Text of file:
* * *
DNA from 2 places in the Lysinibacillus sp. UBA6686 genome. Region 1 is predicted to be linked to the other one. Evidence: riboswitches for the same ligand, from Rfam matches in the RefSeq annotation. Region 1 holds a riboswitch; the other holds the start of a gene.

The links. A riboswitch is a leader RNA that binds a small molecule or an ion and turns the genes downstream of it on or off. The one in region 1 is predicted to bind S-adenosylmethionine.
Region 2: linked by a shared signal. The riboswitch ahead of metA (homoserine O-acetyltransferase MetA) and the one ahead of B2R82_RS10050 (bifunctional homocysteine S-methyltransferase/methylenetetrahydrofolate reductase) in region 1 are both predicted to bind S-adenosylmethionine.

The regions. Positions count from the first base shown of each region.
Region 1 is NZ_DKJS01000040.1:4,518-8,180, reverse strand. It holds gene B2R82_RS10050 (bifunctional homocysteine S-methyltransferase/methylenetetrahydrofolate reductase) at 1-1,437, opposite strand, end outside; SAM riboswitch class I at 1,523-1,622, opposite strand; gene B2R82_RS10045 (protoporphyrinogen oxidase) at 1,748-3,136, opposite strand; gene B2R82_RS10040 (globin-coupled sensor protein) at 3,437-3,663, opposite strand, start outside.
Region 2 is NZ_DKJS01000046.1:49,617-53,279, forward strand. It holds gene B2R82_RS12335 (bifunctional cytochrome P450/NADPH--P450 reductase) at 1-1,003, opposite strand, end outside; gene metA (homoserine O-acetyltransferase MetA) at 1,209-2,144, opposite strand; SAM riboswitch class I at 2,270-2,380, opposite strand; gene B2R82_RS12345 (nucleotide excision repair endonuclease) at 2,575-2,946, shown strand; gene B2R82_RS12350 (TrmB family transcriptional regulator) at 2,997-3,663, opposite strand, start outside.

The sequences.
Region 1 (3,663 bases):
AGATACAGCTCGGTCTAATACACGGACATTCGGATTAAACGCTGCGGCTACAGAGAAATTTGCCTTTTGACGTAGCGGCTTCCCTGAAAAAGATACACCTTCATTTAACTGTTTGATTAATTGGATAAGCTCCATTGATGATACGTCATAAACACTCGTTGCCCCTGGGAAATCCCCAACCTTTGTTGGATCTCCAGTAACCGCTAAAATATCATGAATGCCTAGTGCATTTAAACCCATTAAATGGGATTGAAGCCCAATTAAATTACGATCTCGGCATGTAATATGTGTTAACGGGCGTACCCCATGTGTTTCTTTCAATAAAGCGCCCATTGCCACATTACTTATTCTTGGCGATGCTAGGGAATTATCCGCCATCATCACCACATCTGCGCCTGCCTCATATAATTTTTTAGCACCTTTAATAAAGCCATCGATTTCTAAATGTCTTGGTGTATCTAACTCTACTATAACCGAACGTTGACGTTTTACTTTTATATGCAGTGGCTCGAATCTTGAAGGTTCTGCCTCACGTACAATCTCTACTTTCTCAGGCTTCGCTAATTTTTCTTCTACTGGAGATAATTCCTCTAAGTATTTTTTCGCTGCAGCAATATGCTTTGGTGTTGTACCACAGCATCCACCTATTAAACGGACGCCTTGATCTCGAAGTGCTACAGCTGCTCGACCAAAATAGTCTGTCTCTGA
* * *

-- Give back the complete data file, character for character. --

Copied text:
DNA from 2 places in the Lysinibacillus sp. UBA6686 genome. Region 1 is predicted to be linked to the other one. Evidence: riboswitches for the same ligand, from Rfam matches in the RefSeq annotation. Region 1 holds a riboswitch; the other holds the start of a gene.

The links. A riboswitch is a leader RNA that binds a small molecule or an ion and turns the genes downstream of it on or off. The one in region 1 is predicted to bind S-adenosylmethionine.
Region 2: linked by a shared signal. The riboswitch ahead of metA (homoserine O-acetyltransferase MetA) and the one ahead of B2R82_RS10050 (bifunctional homocysteine S-methyltransferase/methylenetetrahydrofolate reductase) in region 1 are both predicted to bind S-adenosylmethionine.

The regions. Positions count from the first base shown of each region.
Region 1 is NZ_DKJS01000040.1:4,518-8,180, reverse strand. It holds gene B2R82_RS10050 (bifunctional homocysteine S-methyltransferase/methylenetetrahydrofolate reductase) at 1-1,437, opposite strand, end outside; SAM riboswitch class I at 1,523-1,622, opposite strand; gene B2R82_RS10045 (protoporphyrinogen oxidase) at 1,748-3,136, opposite strand; gene B2R82_RS10040 (globin-coupled sensor protein) at 3,437-3,663, opposite strand, start outside.
Region 2 is NZ_DKJS01000046.1:49,617-53,279, forward strand. It holds gene B2R82_RS12335 (bifunctional cytochrome P450/NADPH--P450 reductase) at 1-1,003, opposite strand, end outside; gene metA (homoserine O-acetyltransferase MetA) at 1,209-2,144, opposite strand; SAM riboswitch class I at 2,270-2,380, opposite strand; gene B2R82_RS12345 (nucleotide excision repair endonuclease) at 2,575-2,946, shown strand; gene B2R82_RS12350 (TrmB family transcriptional regulator) at 2,997-3,663, opposite strand, start outside.

The sequences.
Region 1 (3,663 bases):
AGATACAGCTCGGTCTAATACACGGACATTCGGATTAAACGCTGCGGCTACAGAGAAATTTGCCTTTTGACGTAGCGGCTTCCCTGAAAAAGATACACCTTCATTTAACTGTTTGATTAATTGGATAAGCTCCATTGATGATACGTCATAAACACTCGTTGCCCCTGGGAAATCCCCAACCTTTGTTGGATCTCCAGTAACCGCTAAAATATCATGAATGCCTAGTGCATTTAAACCCATTAAATGGGATTGAAGCCCAATTAAATTACGATCTCGGCATGTAATATGTGTTAACGGGCGTACCCCATGTGTTTCTTTCAATAAAGCGCCCATTGCCACATTACTTATTCTTGGCGATGCTAGGGAATTATCCGCCATCATCACCACATCTGCGCCTGCCTCATATAATTTTTTAGCACCTTTAATAAAGCCATCGATTTCTAAATGTCTTGGTGTATCTAACTCTACTATAACCGAACGTTGACGTTTTACTTTTATATGCAGTGGCTCGAATCTTGAAGGTTCTGCCTCACGTACAATCTCTACTTTCTCAGGCTTCGCTAATTTTTCTTCTACTGGAGATAATTCCTCTAAGTATTTTTTCGCTGCAGCAATATGCTTTGGTGTTGTACCACAGCATCCACCTATTAAACGGACGCCTTGATCTCGAAGTGCTACAGCTGCTCGACCAAAATAGTCTGTCTCTGA